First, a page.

Pyth Launch to Bring Quant Firms’ Market Data to Solana

Backed by an array of high-frequency traders, the data pipeline’s mainnet launch is imminent. But key details like governance structure remain unresolved.

AccessTimeIconAug 25, 2021 at 3:10 p.m. UTC
Updated May 9, 2023 at 3:23 a.m. UTC

Pyth Network – a key trading data pipeline set to service decentralized finance (DeFi) projects on Solana – will go live on Thursday.

Known as an “oracle” in crypto lingo, the data distributor will shortly begin pumping price quotes for crypto assets, FX markets, futures and equities into nodes supporting the Solana blockchain. There, developers can use it to build DeFi tools like lending projects. 

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  • At least 17 market makers, quant shops and exchanges had pledged to support Pyth, including one of Solana blockchain’s big backers, the crypto exchange FTX. 

    Jump Trading, Cumberland, LMAX, Virtu Financial and Genesis are also in the mix; late-comer quant firm Hudson River Trading joined Monday.

    Pyth is looking to those straight-from-the-source data streams for an advantage in the oracle competition. Whereas older DeFi chains such as Ethereum have robust data distribution networks, Solana’s scene is more nascent; Chainlink on Solana isn't even in testnet yet. (Chainlink released a testnet for Solana developers early Wednesday.)

    High-frequency arms race

    Jump Trading’s Mike Cahill said Pyth’s “first-party” professional data is more trustworthy than third-party data aggregation protocols. 

    “It could be that there's people out there – freelancers – who are just screen-scraping to get the data,” Cahill said. “What Pyth does is it gives us an undisputed and legal source of data.”

    Cahill said Pyth’s data partners send their ticks directly to Solana nodes, allowing price updates every 400 milliseconds (Solana’s blocktime). That’s far speedier than Ethereum’s blocktime of 10-15 seconds, which serves as a natural speed cap to the largest DeFi network’s on-chain oracles, according to Chainlink.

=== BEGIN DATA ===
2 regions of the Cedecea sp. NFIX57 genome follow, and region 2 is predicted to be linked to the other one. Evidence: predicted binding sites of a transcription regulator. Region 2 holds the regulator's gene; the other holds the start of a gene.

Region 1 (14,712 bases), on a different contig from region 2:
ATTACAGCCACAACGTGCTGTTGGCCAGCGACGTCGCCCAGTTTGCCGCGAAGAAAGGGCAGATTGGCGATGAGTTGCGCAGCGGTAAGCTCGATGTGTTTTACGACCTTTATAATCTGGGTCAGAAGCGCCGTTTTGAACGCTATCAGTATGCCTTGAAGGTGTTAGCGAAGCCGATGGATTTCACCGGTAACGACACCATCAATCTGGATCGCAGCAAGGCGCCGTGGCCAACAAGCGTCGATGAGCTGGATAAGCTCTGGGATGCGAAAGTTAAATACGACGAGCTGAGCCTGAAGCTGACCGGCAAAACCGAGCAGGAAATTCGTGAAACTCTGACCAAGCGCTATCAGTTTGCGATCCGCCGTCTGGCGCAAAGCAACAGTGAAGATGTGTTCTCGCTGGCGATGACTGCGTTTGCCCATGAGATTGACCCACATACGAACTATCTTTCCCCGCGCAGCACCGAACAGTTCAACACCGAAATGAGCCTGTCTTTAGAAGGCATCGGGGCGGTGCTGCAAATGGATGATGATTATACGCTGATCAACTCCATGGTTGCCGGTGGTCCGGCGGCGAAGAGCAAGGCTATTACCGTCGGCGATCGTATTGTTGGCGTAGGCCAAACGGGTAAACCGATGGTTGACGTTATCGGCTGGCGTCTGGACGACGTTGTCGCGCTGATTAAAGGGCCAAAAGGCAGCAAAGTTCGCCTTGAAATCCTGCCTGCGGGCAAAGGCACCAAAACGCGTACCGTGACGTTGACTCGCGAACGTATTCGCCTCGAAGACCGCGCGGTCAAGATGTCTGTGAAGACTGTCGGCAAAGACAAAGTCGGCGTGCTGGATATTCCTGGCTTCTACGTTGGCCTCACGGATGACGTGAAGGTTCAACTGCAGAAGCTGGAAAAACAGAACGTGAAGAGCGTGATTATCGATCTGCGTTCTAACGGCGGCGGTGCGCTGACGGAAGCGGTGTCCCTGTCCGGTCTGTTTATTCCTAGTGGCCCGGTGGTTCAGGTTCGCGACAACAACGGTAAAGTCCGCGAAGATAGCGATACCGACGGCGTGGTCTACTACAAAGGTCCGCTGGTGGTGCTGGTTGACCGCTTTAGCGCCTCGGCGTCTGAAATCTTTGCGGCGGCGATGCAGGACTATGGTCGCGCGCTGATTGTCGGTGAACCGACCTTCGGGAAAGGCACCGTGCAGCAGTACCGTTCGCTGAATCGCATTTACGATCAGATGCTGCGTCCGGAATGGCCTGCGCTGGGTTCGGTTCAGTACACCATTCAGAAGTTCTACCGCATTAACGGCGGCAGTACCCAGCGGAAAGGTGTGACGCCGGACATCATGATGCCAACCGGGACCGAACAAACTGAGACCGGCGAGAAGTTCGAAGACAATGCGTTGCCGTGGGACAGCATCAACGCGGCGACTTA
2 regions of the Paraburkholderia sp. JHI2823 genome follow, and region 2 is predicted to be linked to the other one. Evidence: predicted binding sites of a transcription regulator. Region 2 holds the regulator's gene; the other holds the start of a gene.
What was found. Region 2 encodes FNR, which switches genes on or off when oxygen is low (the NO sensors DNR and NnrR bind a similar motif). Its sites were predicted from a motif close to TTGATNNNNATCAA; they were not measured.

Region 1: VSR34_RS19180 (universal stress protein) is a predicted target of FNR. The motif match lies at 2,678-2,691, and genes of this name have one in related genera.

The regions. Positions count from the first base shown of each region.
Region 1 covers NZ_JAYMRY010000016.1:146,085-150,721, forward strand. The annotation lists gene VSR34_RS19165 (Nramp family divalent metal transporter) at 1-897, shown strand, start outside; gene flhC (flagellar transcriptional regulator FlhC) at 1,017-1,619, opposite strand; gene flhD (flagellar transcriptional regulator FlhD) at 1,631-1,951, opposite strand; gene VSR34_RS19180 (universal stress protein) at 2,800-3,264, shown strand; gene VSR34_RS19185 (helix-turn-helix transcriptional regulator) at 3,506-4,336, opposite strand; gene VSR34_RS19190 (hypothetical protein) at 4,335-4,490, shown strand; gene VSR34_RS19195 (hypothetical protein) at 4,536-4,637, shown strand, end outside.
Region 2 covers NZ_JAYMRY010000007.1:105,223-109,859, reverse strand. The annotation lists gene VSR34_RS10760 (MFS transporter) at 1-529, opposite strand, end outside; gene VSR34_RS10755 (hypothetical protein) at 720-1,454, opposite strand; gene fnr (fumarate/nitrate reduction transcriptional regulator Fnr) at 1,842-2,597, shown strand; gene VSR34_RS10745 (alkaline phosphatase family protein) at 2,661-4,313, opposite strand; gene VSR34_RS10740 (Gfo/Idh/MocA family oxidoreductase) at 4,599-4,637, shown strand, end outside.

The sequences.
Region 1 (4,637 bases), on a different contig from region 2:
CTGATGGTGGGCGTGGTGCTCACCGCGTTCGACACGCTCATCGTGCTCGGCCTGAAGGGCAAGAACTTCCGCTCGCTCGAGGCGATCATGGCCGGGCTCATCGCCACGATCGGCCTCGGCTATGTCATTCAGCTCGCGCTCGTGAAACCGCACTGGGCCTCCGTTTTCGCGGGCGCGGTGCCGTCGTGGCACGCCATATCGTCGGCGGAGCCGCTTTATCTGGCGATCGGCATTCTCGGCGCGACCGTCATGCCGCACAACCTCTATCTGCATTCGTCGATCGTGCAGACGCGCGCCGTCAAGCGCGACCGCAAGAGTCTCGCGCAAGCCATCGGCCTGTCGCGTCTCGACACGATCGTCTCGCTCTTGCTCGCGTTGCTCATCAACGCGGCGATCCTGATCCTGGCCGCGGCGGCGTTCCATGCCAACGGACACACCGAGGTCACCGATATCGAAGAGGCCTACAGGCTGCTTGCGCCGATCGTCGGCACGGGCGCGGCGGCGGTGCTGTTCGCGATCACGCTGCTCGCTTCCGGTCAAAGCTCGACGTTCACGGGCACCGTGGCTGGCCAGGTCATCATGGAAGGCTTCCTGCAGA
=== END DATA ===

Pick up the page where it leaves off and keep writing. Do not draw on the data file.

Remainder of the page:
“This is about as fast as you can get” with a blockchain, Cahill said.

    Even so, 400 milliseconds feels slothlike against the high-frequency trade times deployed by firms like those feeding data into Pyth, including Jump, which heavily assisted in Pyth’s development. They make billions of dollars by executing orders in millionths of a second. 

    “Historically, trading firms would just trade on exchanges, and would typically be consumers of market data,” Cahill said, explaining how Pyth allows Jump, Virtu and Hudson River to be “in the kind of data-selling seat” for the first time.

    Using that data will be free-of-charge – to begin with, at least. Chi Zhao, an external spokesperson for Pyth, said it's “anticipated” that there could be monetization potential down the road. Monetization decisions would be up to “Pyth Governance,” she said.

    But details surrounding Pyth’s governance model remained murky at press time Wednesday (Pyth’s website said a white paper is “coming soon”), raising the uncommon prospect of a mainnet launch before a backend reveal. Zhao said the white paper is under development.


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